Date of Award


Degree Type


Degree Name

Doctor of Philosophy



Major Professor

Mohammed Mohsin

Committee Members

Matthew N. Murray, Marianne H. Wanamaker, LeAnn Luna


My dissertation consists of three essays related to policy analysis. In the first essay we ask, how can developing nations who face revenue mobilization issues and large informal sectors use taxation as a means of nation building? To answer this, we design a dynamic general equilibrium model that accounts for a large informal sector. Contrary to previous studies that model the informal economy, we focus on the importance of the government maintaining its social fiscal contract with its constituents by including the provision of productive public goods in the model. By doing so, we show that increasing taxes can be used to encourage formal sector activity and increase revenue simultaneously. In the second essay, I develop a theoretical outline explaining why treatment effects may lag the treatment event in the context of local labor shocks, and examine the impact properly identifying of treatment date. Using the Clean Air Act Amendments (CAAA) of 1990 as a case study for a negative labor demand shock in the Appalachian coal mining industry, I find lags in treatment effects on the mining industry relative to policy implementation, as well as secondary lags in the multiplier effects on the aggregate economy relative to the labor shock. Building on this, the third essay tests the predictions of the theory in the case of a positive labor demand shock and explores the timing of multiplier effects at the sector level. Using the CAAA as the source of a positive labor demand shock in the Western United States coal industry, I again find lags in the treatment effect on the mining sector, but find variety in the timing of responses of individual sectors. I also discuss the implications these findings have for local policy makers whose communities may experience such shocks, as well as national policy makers concerned with future policy initiatives such as the Clean Power Plan.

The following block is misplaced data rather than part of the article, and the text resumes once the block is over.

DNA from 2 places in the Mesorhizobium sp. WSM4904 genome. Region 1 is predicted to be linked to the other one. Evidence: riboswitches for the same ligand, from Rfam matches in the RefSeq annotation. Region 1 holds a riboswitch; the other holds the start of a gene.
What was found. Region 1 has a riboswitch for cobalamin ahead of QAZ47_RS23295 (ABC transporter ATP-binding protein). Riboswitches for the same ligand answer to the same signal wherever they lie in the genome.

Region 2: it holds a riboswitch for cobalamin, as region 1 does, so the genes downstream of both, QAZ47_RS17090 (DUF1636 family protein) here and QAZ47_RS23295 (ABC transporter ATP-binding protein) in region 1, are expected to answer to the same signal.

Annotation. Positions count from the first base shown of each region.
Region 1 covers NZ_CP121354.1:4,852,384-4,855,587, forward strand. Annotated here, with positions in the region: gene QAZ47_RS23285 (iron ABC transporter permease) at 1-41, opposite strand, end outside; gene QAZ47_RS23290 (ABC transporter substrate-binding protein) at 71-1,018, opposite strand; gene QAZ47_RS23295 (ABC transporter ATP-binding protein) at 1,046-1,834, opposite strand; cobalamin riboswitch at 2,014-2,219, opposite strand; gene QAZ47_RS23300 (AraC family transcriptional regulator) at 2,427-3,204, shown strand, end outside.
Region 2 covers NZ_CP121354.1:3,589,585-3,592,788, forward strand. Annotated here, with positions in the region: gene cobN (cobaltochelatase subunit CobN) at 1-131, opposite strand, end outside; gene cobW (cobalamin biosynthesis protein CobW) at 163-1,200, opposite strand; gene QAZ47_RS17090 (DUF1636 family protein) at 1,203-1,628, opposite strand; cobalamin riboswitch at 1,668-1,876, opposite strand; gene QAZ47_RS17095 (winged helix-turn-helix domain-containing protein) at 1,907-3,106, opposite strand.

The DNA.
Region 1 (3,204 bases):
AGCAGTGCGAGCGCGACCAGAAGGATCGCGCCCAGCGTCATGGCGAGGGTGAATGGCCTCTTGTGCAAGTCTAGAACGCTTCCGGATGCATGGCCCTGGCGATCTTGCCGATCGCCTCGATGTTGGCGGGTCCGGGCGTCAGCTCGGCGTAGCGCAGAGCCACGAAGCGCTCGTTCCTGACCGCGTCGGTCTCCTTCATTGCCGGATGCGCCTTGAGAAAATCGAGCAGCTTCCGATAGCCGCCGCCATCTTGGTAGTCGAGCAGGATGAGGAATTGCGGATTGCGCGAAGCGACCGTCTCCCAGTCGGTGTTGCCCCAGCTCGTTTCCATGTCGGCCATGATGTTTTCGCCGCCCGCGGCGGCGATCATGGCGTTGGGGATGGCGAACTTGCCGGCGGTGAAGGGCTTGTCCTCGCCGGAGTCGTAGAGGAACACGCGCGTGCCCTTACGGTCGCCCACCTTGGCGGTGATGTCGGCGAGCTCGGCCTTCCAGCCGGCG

Files over 3MB may be slow to open. For best results, right-click and select "save as..."